Public Release: 

Homicidal thoughts are common for teens, study says

Penn State

Philadelphia, Pa. -- April 20 marks the anniversary of the fateful day when Dylan Klebold and Eric Harris opened fire at Columbine High School -- the deadliest school-shooting spree in the history of the United States. While their actions were extreme, a new study indicates that their murderous thoughts may not be.

Dr. Peter Crabb, associate professor of psychology at Penn State's Abington Campus near Philadelphia, recently conducted a study, "The Material Culture of Homicidal Fantasies," in which he examined the thoughts of approximately 300 undergraduate students. During his research, which will be published in an upcoming issue of the journal Aggressive Behavior, Crabb learned that nearly half of the participants, most of whom were 18-19 years of age, had fantasized recently about committing homicide.

"The purpose of the study was to explore impulsive aggressive fantasies in normal young people so that we might better understand the acts of violence that occur periodically in our schools and elsewhere," he says, "so that resources can be productively directed at reducing the likelihood of these tragic events.

"Laypeople and behavioral scientists, alike, typically associate homicidal thoughts with psychopathology," he says in the study, noting this includes substance abusers and schizophrenics, among others. "Recent theorizing and empirical evidence suggests, however, that homicidal fantasies may be a relatively normal phenomenon with roots in the evolutionary history of the species."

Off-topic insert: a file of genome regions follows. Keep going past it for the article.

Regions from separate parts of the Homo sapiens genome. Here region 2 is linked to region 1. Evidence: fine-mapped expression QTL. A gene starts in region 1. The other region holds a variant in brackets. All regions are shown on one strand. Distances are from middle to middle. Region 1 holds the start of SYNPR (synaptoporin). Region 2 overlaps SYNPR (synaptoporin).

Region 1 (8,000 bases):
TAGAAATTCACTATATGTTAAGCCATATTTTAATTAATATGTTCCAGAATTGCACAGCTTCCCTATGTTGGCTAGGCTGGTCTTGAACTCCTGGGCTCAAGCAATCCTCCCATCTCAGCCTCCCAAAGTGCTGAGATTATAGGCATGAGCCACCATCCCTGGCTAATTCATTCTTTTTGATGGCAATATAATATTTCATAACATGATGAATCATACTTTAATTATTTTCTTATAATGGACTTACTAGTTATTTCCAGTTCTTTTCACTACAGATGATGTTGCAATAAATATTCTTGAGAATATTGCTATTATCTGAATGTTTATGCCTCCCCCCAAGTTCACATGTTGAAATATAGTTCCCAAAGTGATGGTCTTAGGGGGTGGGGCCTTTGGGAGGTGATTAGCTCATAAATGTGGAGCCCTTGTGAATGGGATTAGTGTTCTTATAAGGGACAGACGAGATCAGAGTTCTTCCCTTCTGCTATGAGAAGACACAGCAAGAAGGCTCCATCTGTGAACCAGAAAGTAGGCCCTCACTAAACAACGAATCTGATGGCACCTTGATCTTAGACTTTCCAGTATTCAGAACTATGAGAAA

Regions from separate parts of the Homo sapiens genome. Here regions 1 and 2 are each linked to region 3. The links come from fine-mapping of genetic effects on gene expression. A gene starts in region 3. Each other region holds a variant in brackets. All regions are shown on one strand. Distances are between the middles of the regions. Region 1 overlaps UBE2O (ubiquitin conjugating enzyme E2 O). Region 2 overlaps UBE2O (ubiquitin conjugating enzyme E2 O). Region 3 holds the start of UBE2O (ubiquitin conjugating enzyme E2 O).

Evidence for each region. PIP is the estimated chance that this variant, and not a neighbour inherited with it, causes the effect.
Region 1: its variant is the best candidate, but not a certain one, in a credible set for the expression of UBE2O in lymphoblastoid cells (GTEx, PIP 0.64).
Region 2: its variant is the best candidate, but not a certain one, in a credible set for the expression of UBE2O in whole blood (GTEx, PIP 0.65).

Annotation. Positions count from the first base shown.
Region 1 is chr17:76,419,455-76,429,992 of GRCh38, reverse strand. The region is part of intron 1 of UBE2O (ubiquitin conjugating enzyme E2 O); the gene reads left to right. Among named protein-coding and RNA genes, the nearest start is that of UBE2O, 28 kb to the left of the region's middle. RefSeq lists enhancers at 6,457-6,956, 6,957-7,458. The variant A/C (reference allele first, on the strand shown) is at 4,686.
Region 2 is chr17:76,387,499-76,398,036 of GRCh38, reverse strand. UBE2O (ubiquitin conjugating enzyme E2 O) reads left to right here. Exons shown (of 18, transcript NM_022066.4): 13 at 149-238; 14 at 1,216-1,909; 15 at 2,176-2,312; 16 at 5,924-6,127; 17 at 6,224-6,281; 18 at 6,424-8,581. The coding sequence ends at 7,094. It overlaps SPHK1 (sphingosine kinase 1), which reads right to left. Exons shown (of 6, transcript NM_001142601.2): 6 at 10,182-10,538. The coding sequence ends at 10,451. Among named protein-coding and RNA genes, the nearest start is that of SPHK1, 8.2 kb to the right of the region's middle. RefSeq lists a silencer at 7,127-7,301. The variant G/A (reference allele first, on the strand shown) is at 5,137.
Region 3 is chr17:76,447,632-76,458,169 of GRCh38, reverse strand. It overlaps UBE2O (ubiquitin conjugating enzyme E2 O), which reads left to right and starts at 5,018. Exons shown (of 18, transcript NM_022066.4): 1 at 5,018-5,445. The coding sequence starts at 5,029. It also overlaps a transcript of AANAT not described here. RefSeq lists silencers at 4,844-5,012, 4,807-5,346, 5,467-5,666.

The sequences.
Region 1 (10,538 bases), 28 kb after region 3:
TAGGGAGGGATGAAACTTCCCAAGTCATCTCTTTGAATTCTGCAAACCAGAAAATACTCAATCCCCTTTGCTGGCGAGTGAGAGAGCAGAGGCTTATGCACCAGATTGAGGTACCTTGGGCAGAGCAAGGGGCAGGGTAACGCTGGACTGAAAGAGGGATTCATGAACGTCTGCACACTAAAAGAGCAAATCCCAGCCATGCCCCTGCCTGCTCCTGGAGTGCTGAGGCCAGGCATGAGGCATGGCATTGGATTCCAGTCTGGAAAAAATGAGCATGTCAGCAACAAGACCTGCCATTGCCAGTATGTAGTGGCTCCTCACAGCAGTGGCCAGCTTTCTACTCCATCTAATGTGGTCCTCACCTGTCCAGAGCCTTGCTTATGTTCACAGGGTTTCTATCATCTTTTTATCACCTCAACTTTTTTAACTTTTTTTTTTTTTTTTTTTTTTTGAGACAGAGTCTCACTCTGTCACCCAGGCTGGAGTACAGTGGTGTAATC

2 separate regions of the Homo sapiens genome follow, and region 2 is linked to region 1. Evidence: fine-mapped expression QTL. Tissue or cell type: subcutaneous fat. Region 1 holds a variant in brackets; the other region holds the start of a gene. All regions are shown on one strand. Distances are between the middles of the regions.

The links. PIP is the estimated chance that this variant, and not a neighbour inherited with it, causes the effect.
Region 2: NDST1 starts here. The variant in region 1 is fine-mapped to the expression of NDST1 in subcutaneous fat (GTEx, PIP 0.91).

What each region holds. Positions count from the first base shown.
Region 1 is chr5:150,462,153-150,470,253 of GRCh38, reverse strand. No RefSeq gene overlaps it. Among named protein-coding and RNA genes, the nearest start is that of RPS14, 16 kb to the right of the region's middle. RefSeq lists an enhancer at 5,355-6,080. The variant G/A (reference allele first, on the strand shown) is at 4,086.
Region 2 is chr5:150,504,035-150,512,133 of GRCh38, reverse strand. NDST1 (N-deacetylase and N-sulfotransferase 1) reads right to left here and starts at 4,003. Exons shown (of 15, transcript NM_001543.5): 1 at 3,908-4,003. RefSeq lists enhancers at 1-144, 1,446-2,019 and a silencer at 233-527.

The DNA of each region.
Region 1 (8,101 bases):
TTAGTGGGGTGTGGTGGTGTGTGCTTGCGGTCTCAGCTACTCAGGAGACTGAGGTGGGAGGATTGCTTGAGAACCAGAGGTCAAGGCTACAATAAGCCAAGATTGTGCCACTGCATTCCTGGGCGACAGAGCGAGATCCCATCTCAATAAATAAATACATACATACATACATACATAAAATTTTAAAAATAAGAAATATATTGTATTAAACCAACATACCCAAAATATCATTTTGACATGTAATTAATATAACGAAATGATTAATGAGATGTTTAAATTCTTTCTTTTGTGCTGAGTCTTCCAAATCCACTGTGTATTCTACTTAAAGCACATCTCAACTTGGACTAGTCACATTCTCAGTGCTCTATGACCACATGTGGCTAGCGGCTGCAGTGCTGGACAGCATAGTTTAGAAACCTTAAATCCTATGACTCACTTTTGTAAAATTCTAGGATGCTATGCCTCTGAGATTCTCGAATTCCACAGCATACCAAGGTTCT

The professor hopes such research, as his study will help avert future tragedies such as the one at Columbine High School.

In the early days of the human species, for instance, those with more aggressive impulses were more likely to kill others in order to maintain food and shelter for survival. That survival kept those aggressive genes in play during future generations, says Crabb.

Unlike Klebold and Harris, of course, the vast majority of teens will not act on such fantasies. "It is likely that the social norm proscribing homicide effectively inhibits acting out aggressive fantasies to their ultimate conclusion," Crabb says.

Of those studied, 60 percent of males said they had had a recent homicidal fantasy, while the number dropped significantly among women, to 32 percent. The top reasons given for the homicidal fantasies were lovers' quarrels (21 percent), and trivial disputes, such as conflicts with friends, bosses and co-workers, acquaintances, businesses, and teachers (20 percent). Next to bare hands, the most popular weapons in these fantasies were firearms.

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